Data Analytics Tutorial for Beginners

Basic Concept of Data Analytics : Part-2

Loading a simple delimited data file from the source : Click here

  1. How to get the first row value :
#Python counts from 0


import numpy as np
import pandas as pd
import matplotlib.pyplot as plt

df = pd.read_csv("C:\\Chegg python\\100 Sales Records.csv")


print(df.loc[0])       

Output :

2. How to get the 100th row value :

#Python counts from 0 that's why we write 99 instead of 100

print(df.loc[99])

3. How to get the last row :

print(df.tail(n=1))

Output :

Sub-setting multiple rows

4. Select the First, 10th, and 100th rows

print(df.loc[[0,9,99]])

Output :

5. How to get 100th row through iloc :

print(df.iloc[99])

Output :

6. Using -1 through iloc get the last row :

print(df.iloc[-1])

Output :

With iloc, we can pass in the -1 to get last row – something we couldn’t do with loc.

7. Select the First, 10th, and 100th rows

print(df.iloc[[0,9,99]])

Output :

Sub-setting columns

  • The Python slicing syntax use a colon, :
  • If we have just a colon, the attribute refers to everything.
  • So, if we just want to get the first column using the loc or iloc syntax, we can write something
  • like df. loc[: , [columns]] to subset the columns(s)

8. Select column with loc

#note the position of the colon :
#it is used to select all rows

subset = df.loc[:,['Country',  'Sales Channel']]
print(subset.head())

Output :

9. Subset columns with iloc

#iloc will allows us to use integers
# -1 will select last column


subset = df.iloc[:,[2,4,-1]]
print(subset.head())

Output :

Sub-setting Columns by Range

10. Create a range of integers from 0 to 5 inclusive

small_range = list(range(5))
print(small_range)

Output :

[0, 1, 2, 3, 4]

Sub-setting Rows and Columns

11. Using loc

print(df.loc[42,'Country'])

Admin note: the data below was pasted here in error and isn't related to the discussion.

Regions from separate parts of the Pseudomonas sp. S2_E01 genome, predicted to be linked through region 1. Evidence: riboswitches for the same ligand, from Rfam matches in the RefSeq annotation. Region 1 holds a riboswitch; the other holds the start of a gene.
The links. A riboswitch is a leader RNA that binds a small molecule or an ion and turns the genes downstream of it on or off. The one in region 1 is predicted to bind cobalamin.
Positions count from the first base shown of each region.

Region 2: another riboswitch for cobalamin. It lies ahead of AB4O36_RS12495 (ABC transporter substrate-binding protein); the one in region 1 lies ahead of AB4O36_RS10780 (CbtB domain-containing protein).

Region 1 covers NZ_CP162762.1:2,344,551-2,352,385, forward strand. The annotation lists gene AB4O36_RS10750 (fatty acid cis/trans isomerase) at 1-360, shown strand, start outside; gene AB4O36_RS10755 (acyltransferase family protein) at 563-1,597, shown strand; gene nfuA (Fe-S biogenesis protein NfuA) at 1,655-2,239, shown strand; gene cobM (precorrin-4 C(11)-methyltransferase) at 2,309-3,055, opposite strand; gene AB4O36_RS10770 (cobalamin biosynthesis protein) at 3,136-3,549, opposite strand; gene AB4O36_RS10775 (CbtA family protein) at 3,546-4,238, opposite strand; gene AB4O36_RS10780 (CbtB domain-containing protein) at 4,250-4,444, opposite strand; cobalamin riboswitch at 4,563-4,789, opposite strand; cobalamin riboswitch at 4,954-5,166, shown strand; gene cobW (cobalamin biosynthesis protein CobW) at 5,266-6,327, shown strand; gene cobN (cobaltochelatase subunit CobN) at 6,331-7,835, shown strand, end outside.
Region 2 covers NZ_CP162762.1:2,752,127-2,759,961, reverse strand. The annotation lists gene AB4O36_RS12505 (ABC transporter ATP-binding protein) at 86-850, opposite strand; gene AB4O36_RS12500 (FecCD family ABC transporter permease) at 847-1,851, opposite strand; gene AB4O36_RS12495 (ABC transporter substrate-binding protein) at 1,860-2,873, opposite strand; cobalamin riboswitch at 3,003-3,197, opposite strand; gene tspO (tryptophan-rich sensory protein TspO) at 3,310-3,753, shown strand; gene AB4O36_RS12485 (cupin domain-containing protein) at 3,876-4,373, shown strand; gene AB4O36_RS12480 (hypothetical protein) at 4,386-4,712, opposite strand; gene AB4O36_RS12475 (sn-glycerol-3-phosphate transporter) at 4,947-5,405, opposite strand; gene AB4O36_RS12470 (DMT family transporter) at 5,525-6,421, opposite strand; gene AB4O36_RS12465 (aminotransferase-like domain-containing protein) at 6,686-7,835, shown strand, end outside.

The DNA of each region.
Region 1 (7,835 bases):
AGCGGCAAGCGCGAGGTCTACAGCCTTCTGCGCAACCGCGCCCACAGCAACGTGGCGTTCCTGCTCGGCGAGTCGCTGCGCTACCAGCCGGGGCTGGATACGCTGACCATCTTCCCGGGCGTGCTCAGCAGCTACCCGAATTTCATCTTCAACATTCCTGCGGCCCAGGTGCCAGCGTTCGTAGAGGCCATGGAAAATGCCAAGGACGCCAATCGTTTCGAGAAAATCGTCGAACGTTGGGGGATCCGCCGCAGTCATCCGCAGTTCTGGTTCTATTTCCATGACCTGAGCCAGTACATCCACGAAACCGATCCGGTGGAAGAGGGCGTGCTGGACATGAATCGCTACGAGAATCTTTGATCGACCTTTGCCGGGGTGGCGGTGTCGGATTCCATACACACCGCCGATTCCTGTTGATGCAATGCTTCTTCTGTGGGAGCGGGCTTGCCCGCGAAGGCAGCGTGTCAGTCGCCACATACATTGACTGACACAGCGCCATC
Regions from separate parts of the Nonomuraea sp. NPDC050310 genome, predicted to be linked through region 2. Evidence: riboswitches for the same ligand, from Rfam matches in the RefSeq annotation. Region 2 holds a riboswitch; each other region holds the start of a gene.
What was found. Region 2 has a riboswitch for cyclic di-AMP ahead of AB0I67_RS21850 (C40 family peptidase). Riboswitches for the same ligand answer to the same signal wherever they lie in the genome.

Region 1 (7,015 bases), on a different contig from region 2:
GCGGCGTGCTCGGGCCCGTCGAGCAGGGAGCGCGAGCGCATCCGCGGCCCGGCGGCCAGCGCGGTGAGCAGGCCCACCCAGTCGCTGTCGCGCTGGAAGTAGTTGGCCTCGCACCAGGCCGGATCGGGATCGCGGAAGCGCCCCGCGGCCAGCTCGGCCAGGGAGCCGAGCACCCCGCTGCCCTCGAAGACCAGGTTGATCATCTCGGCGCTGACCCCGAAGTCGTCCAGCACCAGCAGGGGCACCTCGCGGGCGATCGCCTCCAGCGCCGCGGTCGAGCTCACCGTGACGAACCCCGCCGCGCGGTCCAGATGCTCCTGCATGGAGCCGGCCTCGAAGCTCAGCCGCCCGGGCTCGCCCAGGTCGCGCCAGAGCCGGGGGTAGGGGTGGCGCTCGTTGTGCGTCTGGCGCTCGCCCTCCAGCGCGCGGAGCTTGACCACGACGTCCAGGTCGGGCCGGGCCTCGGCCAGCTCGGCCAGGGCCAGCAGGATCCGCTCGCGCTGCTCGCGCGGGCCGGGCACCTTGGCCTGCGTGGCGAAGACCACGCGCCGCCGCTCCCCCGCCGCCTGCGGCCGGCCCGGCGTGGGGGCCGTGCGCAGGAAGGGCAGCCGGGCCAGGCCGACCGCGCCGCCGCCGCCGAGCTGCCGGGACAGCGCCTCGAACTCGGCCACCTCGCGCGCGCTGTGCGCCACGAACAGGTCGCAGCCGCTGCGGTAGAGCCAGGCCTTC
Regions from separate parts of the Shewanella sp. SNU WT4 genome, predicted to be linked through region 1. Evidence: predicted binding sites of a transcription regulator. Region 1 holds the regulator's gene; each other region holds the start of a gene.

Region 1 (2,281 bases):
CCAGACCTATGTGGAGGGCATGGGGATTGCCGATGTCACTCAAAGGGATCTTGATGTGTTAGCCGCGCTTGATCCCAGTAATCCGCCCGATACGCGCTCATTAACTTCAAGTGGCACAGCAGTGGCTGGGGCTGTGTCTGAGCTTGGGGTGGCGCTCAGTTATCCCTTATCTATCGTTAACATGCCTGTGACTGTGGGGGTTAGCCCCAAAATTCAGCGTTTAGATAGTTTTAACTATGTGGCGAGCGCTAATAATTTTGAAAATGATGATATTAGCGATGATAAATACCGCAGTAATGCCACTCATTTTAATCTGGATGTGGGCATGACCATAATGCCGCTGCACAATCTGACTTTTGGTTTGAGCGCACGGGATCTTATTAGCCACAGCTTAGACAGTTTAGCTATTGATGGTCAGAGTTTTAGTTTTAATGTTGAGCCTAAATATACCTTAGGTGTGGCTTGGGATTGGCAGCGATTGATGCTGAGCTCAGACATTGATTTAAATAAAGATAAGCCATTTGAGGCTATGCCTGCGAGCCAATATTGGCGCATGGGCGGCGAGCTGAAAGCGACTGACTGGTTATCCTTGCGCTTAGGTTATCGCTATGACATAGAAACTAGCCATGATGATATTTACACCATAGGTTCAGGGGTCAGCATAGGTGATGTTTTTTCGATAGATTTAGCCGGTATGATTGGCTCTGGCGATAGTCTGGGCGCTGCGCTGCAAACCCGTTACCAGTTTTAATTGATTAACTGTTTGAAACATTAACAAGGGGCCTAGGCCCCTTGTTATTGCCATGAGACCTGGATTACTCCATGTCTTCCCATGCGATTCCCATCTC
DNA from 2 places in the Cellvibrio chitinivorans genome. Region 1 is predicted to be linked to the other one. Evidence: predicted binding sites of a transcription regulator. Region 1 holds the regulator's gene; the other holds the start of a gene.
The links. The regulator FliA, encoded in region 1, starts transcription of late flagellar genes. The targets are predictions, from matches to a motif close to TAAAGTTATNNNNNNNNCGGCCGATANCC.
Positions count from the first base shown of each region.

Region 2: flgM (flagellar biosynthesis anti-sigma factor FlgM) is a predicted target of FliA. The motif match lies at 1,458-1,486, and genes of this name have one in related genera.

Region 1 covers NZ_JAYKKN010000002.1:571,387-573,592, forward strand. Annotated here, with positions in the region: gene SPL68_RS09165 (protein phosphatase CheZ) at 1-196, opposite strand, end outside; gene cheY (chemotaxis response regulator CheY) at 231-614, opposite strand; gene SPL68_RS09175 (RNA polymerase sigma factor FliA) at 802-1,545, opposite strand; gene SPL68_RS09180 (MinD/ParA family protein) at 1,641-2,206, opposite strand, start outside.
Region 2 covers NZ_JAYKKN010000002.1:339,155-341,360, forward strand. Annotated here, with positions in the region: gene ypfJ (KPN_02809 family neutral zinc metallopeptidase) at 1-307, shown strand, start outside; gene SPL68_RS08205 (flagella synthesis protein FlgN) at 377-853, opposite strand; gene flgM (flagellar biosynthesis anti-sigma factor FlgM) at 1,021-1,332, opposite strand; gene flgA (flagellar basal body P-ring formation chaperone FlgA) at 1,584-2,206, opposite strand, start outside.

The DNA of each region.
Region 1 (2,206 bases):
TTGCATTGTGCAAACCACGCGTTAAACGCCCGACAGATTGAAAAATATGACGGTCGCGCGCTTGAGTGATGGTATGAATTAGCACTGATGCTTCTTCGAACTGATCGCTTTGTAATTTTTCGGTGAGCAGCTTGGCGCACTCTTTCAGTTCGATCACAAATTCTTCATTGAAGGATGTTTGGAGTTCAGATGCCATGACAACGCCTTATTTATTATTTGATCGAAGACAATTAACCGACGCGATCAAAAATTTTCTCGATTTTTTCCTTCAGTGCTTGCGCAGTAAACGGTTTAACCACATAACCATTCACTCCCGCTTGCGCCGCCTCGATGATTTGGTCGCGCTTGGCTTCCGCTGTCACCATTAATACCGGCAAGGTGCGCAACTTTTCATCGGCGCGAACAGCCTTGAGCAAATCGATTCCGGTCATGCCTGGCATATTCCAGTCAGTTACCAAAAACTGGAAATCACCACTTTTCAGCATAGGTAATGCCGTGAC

Output :

The Gambia

12. Using iloc

#42th row and 1st column value

print(df.iloc[42,1])

Output :

The Gambia

Sub-setting Rows and Columns

13. Get the First, 10th, and 100th rows

from the 1st, 4th, and 6th column

print(df.iloc[[0,9,99], [0,3,5]])

Output :

14. If we use the column names directly, it makes code a bit easier to read

#note now we have to use loc, instead of iloc

print(df.loc[[0,9,99], ['Region','Sales Channel','Order Date']])

Output :

Grouped Means

  • For each Order ID in our data, what was the average Unit Cost?
  • To answer this question,
  • We split our data into parts by order ID
  • Then we get the “Unit Cost” column and calculate the mean

#print first five row of given column with group by and mean function

print(df.head(n=10).groupby('Order ID')['Unit Cost'].mean())

Output :

Grouped Frequency Counts

  • Use the nunique to get counts of unique values on a Pandas Series

print(df.head(n=10).groupby('Country').nunique())

Output :

Basic Plot

Country_total_profit =df.head(n=10).groupby('Country')['Total Profit'].mean()
print(Country_total_profit)

Country_total_profit.plot()

Output :

Visual Representation of data

  • Histogram
  • Frequency Polygon
  • Ogive
  • Pie-chart
  • Steam & leaf plot
  • Pareto chart
  • Scatter plot

For Visual Representation of dataVisit here

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